"On the one hand, you want to encourage kids to participate in the digital world, but they are not always very wise about how they do it," she said. "Teens tend to take more risks and don't always understand the consequences of their behavior."

The relaxed standards also may spur teens to spend more time on Facebook instead of other services, such as Snapchat, that are becoming more popular hangouts among younger people. Facebook CEO Mark Zuckerberg, though, says that the company's internal data shows its social network remains a magnet for teens.

Giving people more reasons to habitually visit its social network is important to Facebook because a larger audience helps sell more of the ads that generate most of the Menlo Park, Calif., company's revenue.

"What this is really about is maximizing the kind of sharing at the heart of Facebook's business model," Montgomery said. She worries that unleashing teens to share more about themselves to a general audience will enable advertisers to collect more personal data about minors "who aren't aware that their movements and interests are under a digital microscope."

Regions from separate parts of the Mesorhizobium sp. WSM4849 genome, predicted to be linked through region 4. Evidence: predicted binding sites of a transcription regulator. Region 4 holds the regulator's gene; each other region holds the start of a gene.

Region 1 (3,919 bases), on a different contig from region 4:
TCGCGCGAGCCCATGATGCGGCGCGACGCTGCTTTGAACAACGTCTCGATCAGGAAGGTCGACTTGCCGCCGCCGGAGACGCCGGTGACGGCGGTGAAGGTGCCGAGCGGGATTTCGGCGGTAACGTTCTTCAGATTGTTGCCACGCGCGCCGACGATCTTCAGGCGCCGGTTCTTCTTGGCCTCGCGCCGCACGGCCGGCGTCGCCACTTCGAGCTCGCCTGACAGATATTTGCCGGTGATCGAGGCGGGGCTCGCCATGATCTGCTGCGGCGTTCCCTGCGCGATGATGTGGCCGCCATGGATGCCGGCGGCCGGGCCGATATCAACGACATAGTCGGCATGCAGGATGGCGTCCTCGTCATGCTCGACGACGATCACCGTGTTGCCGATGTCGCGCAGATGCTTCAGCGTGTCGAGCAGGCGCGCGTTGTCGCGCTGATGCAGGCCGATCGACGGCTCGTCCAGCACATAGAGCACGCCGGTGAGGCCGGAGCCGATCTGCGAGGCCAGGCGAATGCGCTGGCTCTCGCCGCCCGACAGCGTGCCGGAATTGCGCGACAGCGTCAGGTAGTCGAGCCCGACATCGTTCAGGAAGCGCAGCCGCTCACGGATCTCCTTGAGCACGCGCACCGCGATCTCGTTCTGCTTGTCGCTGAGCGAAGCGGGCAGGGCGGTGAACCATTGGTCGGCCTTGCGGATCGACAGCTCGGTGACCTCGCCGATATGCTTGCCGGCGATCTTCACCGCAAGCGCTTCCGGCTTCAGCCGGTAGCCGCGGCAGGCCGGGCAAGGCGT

Facebook hasn't disclosed how many of its nearly 1.2 billon users are teens. The social network was initially limited to college students when Zuckerberg started it in 2004, but he opened the service to a broader audience within a few years.

The teen audience is large enough to give Facebook periodic headaches. As its social network has steadily expanded, Facebook has had to combat sexual predators and bullies who prey upon children.

Facebook doesn't allow children under 13 to set up accounts on its service but doesn't have a reliable way to verify users' ages.
 

Copyright 2013 The Associated Press. All rights reserved. This material may not be published, broadcast, rewritten or redistributed.

Print this article

Comments

Hmm... It looks like you’re not a WCPO Insider. or Subscribe now to contribute!

More Technology News
Bust a move! Local teen dances to end bullying
Bust a move! Local teen dances to end bullying